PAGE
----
Suprachoroidal MIGS Devices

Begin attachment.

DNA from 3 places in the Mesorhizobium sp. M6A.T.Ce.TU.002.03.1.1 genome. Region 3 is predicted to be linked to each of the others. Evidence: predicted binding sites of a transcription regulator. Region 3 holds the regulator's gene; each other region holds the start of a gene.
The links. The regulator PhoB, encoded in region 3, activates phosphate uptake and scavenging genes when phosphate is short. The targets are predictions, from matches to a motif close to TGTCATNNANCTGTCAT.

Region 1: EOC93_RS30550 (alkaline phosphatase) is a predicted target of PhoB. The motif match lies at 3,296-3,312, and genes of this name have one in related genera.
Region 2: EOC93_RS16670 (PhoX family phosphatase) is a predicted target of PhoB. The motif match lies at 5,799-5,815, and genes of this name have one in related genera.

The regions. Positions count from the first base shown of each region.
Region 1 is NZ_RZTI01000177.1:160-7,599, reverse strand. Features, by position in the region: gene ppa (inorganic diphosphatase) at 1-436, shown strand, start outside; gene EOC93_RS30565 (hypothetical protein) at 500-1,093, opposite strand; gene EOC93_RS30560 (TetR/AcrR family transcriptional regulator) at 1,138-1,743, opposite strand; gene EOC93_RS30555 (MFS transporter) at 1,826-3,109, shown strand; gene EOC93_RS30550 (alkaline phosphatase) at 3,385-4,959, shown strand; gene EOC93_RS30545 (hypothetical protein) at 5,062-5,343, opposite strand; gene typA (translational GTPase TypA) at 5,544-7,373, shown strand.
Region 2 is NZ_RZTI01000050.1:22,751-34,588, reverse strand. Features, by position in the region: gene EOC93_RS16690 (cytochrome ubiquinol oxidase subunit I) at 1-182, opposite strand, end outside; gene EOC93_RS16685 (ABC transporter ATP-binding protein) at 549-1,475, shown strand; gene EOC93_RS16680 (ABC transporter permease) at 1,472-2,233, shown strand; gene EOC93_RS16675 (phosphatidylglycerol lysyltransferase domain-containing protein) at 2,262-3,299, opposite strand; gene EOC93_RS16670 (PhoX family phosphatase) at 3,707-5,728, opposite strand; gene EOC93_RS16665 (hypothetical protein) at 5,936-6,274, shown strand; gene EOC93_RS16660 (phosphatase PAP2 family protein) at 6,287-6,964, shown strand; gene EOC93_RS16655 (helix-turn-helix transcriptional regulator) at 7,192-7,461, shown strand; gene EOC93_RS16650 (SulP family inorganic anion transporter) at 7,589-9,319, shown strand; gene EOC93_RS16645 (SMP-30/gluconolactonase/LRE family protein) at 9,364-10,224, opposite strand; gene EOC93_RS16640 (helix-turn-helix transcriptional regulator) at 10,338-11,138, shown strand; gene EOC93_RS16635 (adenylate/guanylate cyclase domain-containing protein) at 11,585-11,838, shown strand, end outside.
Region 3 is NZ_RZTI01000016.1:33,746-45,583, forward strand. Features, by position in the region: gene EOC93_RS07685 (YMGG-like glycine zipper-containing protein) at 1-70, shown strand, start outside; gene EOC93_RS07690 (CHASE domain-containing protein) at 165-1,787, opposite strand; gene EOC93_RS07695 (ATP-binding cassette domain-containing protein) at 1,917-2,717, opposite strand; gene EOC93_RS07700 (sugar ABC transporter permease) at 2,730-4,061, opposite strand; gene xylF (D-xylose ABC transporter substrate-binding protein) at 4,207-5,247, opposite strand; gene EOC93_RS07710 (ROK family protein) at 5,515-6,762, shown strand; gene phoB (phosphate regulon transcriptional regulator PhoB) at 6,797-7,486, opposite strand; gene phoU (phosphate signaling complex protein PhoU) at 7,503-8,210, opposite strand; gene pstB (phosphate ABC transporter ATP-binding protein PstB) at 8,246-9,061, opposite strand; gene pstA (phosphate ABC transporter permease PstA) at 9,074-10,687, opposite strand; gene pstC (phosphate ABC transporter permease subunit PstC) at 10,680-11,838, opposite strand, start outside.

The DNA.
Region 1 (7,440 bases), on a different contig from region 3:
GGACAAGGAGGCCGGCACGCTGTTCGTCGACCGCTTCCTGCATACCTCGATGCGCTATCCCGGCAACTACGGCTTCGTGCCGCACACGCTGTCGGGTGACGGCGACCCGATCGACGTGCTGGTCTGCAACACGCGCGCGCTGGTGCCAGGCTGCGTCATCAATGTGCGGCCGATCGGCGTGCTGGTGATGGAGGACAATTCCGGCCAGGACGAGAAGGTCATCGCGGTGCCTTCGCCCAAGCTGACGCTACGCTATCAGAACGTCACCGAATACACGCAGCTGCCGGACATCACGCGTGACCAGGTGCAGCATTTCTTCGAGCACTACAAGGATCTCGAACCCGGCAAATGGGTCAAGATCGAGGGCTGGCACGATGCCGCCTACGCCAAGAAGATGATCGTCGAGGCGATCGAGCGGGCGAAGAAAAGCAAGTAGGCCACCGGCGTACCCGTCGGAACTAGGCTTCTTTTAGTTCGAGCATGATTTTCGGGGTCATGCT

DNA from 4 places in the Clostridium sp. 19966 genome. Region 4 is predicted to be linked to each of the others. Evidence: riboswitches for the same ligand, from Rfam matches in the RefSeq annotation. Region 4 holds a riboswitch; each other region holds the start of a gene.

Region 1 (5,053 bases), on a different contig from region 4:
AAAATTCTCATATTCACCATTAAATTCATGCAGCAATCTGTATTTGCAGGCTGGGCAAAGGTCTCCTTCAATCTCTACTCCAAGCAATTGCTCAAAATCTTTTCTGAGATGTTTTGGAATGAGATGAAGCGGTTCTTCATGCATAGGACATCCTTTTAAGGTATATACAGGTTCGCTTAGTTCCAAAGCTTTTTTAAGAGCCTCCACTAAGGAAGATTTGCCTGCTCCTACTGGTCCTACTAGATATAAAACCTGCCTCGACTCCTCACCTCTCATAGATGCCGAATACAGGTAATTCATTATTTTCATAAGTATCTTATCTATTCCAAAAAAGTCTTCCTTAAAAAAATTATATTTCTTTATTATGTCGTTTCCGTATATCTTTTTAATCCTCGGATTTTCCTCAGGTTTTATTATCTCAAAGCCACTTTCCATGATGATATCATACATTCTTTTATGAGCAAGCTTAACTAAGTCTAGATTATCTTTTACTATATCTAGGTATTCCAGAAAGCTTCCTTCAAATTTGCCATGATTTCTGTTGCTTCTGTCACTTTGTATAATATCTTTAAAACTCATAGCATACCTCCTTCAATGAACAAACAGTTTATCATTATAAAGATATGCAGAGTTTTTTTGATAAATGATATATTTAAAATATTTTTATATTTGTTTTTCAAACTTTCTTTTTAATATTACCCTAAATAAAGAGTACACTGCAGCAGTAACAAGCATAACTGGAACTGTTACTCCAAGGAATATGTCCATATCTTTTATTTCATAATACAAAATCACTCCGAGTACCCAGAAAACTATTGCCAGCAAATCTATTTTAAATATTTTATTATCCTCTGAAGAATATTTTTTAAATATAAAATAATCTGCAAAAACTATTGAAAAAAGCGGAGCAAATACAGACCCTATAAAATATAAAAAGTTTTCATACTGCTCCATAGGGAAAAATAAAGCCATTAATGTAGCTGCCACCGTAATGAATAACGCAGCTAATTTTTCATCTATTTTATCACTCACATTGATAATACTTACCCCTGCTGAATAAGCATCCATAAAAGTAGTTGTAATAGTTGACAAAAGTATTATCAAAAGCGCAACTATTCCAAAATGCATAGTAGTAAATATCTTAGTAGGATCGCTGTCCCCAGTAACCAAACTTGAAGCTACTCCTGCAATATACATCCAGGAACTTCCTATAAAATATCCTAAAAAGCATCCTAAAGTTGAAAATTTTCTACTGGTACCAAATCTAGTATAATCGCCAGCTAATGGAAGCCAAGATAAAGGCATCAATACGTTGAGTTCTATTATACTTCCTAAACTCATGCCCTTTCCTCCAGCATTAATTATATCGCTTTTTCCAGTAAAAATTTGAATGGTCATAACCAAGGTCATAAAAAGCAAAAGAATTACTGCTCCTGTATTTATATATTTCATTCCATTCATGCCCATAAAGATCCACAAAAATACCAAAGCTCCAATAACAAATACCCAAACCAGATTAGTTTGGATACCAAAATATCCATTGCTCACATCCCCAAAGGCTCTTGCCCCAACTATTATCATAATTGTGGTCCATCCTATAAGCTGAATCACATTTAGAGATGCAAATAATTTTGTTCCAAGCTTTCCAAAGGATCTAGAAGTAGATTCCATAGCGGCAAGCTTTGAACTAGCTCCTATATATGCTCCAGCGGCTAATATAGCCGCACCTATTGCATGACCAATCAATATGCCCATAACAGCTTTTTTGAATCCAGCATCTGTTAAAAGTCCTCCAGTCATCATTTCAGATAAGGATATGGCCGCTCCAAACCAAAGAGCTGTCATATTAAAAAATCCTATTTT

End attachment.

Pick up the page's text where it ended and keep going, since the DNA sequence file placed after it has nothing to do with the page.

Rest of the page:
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The suprachoroidal outflow pathway has the potential to reduce intraocular pressure (IOP) significantly but has been associated with sight-threatening complications including severe and prolonged hypotony. Historically, suprachoroidal devices have been implanted ab externo requiring a conjunctival peritomy and scleral flap dissection. Additionally, the long-term efficacy of previous attempts to harness this space has been disappointing due to occlusion of implanted devices by fibrosis in the suprachoroidal space. More recently, there have been a number of suprachoroidal devices that are injected ab interno., including the CyPass Micro-Stent (Alcon Laboratories Inc., Fortworth, Texas, USA), the iStent Supra (Glaukos Corporation, San Clemente, CA, USA) and the MINIject (iSTAR Medical Isnes, Belgium). These have utilized a clear corneal entry, thereby sparing the conjunctiva. Early results with these ab-interno devices showed safety and efficacy in IOP-lowering that is similar to Schlemm’s canal minimally invasive glaucoma surgery devices and procedures. Despite the ab-interno approach, their long-term efficacy also seems to be limited by fibrosis. In addition, the first commercially available ab-interno suprachoroidal device, the CyPass Micro-Stent, has been voluntarily withdrawn globally by the manufacturer in August 2018, after 5-year follow-up data demonstrated a higher level of endothelial cell loss with the device than in controls. The iStent Supra and MINIject are not yet available commercially.
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